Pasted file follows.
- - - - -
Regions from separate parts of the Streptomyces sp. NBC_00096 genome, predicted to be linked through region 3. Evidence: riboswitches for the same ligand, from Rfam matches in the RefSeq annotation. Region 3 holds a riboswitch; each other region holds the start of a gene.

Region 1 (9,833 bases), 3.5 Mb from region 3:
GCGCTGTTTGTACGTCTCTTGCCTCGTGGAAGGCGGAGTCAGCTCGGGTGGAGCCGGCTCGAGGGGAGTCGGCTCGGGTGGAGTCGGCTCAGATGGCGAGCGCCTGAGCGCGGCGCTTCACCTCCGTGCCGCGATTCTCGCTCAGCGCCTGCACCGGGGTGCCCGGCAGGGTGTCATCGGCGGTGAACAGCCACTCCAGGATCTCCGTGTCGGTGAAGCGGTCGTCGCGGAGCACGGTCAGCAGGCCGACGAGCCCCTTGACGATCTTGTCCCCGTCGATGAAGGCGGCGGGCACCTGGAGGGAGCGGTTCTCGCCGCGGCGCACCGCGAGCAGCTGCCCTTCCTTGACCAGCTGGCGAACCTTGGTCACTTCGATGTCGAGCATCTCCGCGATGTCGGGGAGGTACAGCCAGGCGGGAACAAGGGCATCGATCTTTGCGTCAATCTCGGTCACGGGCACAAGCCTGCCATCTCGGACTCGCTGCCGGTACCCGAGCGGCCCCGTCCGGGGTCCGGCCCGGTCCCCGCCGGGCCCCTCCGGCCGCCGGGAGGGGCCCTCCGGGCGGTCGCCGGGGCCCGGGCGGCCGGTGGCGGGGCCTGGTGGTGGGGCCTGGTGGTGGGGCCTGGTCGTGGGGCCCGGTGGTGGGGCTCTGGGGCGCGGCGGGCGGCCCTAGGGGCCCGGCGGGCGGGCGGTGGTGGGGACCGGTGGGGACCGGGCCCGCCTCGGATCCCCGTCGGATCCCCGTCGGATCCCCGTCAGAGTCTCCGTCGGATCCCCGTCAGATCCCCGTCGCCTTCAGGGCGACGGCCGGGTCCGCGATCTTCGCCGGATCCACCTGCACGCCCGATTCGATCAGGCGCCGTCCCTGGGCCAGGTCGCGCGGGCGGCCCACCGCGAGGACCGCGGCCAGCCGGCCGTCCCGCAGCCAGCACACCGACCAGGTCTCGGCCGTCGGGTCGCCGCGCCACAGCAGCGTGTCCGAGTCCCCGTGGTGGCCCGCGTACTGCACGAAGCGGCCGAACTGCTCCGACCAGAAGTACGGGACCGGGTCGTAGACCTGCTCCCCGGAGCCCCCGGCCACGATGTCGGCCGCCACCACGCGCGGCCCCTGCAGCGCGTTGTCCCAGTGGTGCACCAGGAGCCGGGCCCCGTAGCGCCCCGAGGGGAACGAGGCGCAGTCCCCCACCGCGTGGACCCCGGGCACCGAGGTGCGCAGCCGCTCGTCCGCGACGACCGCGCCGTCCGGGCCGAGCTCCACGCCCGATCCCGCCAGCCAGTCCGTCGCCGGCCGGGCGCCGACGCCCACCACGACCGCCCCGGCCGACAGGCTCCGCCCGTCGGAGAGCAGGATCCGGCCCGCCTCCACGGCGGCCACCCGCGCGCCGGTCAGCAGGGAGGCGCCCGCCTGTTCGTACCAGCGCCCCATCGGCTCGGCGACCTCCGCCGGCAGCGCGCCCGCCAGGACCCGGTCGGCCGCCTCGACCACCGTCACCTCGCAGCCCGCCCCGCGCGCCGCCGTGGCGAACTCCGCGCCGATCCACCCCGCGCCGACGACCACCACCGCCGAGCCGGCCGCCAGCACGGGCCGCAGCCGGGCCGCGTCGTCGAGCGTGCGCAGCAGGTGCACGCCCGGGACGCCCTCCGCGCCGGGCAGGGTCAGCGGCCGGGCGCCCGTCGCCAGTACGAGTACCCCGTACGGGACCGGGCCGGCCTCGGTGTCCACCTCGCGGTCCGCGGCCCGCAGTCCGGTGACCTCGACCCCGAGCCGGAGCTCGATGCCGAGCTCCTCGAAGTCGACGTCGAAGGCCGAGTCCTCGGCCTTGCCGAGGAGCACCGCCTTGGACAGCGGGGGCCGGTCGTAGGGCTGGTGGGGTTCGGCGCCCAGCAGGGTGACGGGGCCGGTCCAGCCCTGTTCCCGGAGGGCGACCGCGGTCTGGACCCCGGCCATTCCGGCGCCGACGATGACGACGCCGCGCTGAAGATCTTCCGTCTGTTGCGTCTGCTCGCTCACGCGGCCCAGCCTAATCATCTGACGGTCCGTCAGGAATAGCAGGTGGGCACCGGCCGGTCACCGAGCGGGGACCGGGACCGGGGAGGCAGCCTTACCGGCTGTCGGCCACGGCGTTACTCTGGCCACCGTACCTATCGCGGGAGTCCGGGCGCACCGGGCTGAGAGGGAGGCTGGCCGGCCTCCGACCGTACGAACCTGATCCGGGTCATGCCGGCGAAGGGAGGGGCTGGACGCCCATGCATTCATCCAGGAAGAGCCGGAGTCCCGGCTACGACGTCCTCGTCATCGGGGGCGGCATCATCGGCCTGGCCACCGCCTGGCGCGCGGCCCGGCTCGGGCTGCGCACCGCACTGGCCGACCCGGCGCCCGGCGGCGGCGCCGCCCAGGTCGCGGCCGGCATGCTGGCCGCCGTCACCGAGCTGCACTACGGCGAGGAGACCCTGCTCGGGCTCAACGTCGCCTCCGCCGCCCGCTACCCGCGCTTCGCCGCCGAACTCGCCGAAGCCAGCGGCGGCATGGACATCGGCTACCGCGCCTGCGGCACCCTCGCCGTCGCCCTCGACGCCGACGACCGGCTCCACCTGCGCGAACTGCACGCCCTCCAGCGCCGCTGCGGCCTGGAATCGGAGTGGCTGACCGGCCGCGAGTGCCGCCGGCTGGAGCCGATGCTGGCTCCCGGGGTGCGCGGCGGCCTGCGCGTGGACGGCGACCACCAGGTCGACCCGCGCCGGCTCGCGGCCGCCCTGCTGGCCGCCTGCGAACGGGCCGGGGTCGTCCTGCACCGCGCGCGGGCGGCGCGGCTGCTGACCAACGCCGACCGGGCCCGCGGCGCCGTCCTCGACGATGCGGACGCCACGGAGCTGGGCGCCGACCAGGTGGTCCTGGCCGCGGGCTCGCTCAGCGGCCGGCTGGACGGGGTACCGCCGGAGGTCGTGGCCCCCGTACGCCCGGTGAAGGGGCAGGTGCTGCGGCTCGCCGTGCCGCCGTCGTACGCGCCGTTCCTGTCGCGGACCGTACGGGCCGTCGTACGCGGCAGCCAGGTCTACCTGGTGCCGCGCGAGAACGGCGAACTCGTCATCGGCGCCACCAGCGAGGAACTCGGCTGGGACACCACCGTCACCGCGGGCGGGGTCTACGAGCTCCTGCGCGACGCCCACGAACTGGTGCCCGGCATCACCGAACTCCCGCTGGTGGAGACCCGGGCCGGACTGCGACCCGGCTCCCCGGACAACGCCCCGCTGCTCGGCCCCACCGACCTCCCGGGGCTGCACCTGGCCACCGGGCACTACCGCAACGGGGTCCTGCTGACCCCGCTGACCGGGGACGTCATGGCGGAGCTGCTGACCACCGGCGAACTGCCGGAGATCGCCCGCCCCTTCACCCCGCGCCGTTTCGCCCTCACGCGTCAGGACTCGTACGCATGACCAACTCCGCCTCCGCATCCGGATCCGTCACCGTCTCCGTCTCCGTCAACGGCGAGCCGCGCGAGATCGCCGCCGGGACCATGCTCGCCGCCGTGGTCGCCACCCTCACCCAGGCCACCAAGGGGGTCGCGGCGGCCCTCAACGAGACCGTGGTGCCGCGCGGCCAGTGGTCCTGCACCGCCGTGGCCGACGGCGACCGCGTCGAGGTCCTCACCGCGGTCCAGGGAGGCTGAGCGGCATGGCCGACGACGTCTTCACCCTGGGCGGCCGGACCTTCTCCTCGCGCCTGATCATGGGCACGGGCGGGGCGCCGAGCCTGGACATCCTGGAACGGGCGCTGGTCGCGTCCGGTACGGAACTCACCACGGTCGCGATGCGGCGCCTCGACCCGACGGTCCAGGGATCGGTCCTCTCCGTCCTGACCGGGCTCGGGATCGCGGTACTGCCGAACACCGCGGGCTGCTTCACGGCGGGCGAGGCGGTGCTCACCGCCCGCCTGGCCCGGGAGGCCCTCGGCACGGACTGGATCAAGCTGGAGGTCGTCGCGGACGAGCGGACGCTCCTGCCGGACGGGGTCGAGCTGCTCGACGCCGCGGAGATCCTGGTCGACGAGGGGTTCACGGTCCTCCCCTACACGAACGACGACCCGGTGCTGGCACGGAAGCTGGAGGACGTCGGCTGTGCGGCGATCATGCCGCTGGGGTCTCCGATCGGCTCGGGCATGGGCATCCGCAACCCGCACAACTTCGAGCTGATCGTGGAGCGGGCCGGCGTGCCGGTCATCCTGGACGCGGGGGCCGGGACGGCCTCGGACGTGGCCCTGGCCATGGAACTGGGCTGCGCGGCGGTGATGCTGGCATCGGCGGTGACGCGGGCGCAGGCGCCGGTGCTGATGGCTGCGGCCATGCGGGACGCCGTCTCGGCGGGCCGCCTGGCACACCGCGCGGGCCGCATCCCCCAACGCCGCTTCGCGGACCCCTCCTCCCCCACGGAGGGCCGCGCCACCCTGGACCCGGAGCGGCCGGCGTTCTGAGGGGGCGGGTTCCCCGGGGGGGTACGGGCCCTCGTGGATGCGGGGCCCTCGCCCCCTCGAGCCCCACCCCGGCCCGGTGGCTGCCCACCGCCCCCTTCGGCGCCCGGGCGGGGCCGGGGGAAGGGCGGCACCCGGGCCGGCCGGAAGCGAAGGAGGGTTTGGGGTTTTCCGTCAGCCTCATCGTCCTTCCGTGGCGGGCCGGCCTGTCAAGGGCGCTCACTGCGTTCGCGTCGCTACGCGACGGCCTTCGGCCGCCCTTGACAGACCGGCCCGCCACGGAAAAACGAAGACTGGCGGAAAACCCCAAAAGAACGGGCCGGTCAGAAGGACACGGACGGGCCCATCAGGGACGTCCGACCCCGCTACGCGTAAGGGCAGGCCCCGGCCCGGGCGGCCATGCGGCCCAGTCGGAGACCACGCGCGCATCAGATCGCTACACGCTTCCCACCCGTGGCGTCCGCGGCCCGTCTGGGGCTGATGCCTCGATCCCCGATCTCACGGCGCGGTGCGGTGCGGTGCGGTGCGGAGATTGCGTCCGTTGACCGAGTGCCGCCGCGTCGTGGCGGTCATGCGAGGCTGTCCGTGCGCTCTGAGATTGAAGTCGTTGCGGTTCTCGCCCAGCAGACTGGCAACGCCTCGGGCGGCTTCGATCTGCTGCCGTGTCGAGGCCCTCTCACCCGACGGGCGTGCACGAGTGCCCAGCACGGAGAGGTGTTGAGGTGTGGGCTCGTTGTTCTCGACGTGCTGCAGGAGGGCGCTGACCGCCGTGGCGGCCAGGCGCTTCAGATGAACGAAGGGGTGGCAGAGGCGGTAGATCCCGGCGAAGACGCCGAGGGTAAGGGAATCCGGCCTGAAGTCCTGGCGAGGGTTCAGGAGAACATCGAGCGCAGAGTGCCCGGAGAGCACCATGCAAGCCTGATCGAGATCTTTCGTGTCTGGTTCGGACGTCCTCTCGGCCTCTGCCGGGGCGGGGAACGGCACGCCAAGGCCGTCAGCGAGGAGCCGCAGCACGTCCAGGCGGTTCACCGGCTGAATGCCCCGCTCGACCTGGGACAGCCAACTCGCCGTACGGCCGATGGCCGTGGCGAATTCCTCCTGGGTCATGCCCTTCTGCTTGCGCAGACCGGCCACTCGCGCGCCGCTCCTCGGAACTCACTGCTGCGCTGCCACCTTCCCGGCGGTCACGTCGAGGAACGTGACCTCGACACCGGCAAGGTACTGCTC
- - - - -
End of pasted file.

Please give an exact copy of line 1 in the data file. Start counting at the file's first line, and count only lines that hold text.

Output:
Regions from separate parts of the Streptomyces sp. NBC_00096 genome, predicted to be linked through region 3. Evidence: riboswitches for the same ligand, from Rfam matches in the RefSeq annotation. Region 3 holds a riboswitch; each other region holds the start of a gene.